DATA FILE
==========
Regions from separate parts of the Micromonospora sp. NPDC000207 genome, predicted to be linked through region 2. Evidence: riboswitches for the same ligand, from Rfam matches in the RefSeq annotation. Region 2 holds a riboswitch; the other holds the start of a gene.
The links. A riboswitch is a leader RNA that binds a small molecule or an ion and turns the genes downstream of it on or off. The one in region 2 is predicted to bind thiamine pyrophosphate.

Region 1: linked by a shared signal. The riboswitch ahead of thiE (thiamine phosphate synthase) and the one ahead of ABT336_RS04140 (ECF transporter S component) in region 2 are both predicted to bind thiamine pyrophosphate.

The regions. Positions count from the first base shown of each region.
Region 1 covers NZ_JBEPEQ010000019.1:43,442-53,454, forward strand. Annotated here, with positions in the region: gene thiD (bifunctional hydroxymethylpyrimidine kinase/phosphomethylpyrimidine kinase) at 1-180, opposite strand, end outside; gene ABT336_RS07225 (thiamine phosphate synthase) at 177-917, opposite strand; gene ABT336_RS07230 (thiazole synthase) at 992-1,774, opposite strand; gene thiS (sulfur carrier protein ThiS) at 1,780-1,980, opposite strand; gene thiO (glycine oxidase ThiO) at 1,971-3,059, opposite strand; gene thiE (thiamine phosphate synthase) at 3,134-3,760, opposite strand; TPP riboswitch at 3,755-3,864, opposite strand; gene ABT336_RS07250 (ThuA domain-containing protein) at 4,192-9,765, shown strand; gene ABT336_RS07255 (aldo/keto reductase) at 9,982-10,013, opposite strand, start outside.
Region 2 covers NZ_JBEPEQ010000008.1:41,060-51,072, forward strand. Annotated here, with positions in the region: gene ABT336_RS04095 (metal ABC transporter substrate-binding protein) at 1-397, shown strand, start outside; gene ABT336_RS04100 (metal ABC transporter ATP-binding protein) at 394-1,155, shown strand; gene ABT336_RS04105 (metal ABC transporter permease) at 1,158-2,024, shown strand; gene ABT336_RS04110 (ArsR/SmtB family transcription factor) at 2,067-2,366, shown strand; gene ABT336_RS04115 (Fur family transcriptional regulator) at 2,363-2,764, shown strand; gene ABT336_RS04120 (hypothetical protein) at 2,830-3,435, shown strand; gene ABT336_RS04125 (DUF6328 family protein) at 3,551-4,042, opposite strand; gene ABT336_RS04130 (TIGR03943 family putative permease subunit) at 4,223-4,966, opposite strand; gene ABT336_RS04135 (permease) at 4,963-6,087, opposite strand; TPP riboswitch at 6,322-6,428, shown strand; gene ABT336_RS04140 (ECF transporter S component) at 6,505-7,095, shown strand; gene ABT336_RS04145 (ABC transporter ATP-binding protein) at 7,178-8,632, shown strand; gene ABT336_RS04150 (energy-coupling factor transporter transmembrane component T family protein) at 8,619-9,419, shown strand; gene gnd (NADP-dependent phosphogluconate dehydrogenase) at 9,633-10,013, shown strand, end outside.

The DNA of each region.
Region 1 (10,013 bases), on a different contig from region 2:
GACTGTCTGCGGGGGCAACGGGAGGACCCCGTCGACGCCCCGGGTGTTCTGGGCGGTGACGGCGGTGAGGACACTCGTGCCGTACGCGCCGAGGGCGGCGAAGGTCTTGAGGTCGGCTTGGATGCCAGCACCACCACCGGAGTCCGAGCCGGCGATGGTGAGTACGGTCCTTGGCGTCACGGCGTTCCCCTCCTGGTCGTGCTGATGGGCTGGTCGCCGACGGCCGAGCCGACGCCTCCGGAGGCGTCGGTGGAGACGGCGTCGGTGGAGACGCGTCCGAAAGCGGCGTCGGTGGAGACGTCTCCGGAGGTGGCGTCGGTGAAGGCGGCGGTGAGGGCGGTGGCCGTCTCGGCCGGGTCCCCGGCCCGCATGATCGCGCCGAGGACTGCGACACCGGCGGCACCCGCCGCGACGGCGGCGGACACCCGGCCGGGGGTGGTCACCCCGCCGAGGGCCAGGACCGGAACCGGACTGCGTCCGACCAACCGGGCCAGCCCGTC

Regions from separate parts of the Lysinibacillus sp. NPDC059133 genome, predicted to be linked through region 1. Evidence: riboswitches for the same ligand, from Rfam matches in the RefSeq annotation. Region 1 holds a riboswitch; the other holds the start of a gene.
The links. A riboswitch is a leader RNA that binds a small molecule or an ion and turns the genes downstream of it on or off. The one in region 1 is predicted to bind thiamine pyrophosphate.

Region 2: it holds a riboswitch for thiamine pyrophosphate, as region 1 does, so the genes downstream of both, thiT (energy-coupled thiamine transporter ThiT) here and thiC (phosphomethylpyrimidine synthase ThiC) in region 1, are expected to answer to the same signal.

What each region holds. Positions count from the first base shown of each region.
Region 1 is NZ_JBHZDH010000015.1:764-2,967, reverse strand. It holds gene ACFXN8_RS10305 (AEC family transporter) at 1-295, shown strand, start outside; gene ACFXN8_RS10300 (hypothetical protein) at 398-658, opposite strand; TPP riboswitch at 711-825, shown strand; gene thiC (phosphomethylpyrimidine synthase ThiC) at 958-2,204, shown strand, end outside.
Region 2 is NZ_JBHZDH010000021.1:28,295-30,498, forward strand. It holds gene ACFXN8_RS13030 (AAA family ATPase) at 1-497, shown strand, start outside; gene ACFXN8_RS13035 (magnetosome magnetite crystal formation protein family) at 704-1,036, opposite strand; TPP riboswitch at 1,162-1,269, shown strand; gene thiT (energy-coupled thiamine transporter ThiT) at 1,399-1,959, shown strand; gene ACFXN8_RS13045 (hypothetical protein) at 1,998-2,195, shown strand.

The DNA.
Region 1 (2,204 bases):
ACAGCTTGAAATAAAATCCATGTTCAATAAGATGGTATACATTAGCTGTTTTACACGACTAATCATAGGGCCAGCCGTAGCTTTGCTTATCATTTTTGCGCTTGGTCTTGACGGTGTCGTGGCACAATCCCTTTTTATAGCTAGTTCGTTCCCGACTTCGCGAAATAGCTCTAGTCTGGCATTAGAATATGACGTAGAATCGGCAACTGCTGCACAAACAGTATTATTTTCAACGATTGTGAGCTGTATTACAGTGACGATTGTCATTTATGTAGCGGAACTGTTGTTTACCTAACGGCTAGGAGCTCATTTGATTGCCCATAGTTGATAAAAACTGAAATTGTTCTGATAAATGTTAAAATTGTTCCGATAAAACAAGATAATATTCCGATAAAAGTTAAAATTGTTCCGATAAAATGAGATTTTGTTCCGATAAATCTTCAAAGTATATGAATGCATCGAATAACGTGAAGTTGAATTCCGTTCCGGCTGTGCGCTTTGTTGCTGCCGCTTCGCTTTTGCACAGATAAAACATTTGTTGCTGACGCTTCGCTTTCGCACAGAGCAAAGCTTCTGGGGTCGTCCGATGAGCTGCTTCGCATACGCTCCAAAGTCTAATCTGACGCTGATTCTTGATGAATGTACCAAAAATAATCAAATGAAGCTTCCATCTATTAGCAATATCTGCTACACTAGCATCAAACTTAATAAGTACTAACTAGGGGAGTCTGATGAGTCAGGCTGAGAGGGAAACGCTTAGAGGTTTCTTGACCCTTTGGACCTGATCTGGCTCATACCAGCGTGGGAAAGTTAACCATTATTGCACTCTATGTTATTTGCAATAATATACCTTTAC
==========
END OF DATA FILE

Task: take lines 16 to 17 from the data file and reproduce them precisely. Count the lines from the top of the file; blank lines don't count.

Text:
The DNA.
Region 1 (2,204 bases):